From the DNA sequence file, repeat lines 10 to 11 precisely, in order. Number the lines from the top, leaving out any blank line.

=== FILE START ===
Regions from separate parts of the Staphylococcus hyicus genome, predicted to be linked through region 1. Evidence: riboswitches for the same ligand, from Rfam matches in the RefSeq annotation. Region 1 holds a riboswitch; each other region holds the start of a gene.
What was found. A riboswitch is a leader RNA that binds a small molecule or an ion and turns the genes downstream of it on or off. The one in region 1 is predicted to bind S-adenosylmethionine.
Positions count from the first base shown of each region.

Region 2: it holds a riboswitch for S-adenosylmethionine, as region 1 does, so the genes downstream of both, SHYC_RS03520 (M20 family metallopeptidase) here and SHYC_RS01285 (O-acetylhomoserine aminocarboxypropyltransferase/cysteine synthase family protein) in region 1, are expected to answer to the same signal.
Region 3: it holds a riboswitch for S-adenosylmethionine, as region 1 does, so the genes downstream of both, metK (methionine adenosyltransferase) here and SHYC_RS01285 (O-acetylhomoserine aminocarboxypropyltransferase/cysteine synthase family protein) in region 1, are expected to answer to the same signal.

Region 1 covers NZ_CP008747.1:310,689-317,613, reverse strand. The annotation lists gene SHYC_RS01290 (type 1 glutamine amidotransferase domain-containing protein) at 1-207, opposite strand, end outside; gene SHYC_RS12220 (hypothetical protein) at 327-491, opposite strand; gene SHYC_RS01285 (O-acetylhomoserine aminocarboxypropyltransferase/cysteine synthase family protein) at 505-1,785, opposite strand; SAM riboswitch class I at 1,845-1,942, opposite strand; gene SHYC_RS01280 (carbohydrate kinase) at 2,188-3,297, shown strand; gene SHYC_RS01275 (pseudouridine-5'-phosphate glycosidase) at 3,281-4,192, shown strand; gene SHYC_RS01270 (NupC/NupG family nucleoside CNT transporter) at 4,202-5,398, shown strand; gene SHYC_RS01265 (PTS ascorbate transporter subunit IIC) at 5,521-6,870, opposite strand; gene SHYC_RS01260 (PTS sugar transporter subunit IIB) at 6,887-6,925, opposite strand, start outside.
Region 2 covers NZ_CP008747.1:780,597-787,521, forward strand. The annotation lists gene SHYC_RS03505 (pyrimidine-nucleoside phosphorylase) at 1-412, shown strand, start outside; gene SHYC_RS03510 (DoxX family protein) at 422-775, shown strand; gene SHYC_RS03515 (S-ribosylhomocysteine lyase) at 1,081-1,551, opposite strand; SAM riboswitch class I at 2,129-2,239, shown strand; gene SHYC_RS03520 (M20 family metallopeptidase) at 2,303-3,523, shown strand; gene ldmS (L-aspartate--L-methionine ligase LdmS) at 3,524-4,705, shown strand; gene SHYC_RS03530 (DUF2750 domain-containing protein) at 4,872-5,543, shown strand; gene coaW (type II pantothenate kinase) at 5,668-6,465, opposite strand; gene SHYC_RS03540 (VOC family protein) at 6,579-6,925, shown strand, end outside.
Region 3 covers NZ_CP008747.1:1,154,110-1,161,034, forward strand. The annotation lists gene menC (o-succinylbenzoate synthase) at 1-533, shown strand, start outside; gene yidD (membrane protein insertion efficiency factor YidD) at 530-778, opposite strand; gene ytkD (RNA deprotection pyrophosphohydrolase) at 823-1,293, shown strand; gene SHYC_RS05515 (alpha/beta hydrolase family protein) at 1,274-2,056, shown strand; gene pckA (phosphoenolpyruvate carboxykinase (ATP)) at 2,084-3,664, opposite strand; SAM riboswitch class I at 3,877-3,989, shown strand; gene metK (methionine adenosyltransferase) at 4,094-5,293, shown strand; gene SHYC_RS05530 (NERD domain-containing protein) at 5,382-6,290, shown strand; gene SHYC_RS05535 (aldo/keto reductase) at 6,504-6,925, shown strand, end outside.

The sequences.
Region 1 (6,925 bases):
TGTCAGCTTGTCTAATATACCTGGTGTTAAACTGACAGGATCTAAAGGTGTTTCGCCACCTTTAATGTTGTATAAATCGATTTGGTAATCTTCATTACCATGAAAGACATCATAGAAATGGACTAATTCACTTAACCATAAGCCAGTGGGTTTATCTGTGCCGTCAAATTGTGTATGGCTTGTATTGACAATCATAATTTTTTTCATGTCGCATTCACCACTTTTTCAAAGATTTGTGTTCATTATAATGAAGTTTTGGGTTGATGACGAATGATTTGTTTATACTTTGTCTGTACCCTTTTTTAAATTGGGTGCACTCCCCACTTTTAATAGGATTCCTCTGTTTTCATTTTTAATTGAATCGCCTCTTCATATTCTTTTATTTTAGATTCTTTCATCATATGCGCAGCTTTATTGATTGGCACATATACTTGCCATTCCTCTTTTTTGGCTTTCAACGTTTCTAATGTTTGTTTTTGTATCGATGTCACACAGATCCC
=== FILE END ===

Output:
Region 1 (6,925 bases):
TGTCAGCTTGTCTAATATACCTGGTGTTAAACTGACAGGATCTAAAGGTGTTTCGCCACCTTTAATGTTGTATAAATCGATTTGGTAATCTTCATTACCATGAAAGACATCATAGAAATGGACTAATTCACTTAACCATAAGCCAGTGGGTTTATCTGTGCCGTCAAATTGTGTATGGCTTGTATTGACAATCATAATTTTTTTCATGTCGCATTCACCACTTTTTCAAAGATTTGTGTTCATTATAATGAAGTTTTGGGTTGATGACGAATGATTTGTTTATACTTTGTCTGTACCCTTTTTTAAATTGGGTGCACTCCCCACTTTTAATAGGATTCCTCTGTTTTCATTTTTAATTGAATCGCCTCTTCATATTCTTTTATTTTAGATTCTTTCATCATATGCGCAGCTTTATTGATTGGCACATATACTTGCCATTCCTCTTTTTTGGCTTTCAACGTTTCTAATGTTTGTTTTTGTATCGATGTCACACAGATCCC